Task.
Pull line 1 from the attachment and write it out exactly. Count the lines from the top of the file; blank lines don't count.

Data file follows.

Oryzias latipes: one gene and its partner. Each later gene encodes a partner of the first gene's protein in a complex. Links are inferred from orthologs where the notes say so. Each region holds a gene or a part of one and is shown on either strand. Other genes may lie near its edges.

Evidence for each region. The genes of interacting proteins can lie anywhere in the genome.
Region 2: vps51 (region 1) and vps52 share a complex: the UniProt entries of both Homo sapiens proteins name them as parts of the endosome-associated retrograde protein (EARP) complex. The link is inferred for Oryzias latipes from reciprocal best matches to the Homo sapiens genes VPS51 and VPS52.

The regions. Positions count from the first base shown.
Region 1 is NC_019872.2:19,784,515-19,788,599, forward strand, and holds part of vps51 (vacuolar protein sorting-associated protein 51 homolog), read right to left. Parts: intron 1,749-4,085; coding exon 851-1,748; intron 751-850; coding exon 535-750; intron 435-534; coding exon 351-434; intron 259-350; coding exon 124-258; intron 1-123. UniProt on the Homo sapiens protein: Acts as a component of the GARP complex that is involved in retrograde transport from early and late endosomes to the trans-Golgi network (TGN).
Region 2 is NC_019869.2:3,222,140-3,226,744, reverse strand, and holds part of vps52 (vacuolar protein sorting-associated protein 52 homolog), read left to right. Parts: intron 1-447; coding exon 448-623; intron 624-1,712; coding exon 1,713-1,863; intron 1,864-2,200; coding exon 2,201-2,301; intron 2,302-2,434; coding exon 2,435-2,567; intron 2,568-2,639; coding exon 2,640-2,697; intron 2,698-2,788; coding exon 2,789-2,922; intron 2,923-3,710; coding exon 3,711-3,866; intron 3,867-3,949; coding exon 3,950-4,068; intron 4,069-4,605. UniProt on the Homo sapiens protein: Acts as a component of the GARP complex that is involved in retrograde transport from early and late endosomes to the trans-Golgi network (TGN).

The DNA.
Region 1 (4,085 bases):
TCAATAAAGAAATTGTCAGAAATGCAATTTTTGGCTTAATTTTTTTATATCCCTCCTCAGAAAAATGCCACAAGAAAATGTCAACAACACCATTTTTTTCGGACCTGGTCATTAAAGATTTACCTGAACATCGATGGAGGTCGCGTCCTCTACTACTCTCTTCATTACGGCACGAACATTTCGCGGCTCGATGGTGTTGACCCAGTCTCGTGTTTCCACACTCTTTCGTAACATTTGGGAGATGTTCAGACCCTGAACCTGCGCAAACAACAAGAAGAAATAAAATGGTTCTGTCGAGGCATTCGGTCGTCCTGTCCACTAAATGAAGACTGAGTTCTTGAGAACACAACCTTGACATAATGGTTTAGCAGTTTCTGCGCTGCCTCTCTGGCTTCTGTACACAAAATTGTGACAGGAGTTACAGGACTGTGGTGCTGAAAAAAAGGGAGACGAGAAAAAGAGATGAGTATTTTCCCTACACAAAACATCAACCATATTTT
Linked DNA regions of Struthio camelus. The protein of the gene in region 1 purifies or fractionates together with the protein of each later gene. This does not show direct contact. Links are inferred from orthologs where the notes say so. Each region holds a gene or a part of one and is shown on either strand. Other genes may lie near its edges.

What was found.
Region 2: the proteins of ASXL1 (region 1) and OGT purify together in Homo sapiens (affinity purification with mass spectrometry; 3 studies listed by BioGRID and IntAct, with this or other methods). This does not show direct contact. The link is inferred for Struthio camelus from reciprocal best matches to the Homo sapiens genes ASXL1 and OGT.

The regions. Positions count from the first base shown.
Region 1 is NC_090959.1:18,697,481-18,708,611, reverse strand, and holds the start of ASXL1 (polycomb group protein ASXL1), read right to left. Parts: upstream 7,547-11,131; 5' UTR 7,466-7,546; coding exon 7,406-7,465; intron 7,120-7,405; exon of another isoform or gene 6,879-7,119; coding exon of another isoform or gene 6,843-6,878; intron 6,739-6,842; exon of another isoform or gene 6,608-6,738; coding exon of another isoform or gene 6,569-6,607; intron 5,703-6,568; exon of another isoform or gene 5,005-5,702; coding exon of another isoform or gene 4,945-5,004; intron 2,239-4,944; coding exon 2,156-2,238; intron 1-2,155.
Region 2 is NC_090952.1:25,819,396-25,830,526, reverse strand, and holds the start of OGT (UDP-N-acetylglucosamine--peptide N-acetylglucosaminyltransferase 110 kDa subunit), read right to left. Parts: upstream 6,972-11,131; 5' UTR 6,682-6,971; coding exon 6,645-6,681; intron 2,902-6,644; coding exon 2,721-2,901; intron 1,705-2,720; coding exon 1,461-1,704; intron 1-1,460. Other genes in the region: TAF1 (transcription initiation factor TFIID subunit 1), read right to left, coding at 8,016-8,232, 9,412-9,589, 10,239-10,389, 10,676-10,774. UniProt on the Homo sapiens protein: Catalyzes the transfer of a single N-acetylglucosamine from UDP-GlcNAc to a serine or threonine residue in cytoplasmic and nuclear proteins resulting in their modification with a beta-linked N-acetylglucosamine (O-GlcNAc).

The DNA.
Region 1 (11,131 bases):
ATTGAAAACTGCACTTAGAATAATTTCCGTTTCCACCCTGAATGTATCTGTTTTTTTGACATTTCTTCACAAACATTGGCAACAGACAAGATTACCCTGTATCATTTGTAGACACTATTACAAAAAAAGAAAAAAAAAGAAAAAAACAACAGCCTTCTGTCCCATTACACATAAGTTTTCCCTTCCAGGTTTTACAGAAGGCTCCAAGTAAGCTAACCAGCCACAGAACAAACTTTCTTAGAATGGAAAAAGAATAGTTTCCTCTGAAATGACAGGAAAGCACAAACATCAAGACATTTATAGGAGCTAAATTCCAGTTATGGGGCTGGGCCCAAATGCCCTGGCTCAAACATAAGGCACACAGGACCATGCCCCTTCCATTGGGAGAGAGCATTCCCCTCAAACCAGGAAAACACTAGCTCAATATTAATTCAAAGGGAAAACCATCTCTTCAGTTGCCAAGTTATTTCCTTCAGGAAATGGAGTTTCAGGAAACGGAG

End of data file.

Oryzias latipes: one gene and its partner. Each later gene encodes a partner of the first gene's protein in a complex. Links are inferred from orthologs where the notes say so. Each region holds a gene or a part of one and is shown on either strand. Other genes may lie near its edges.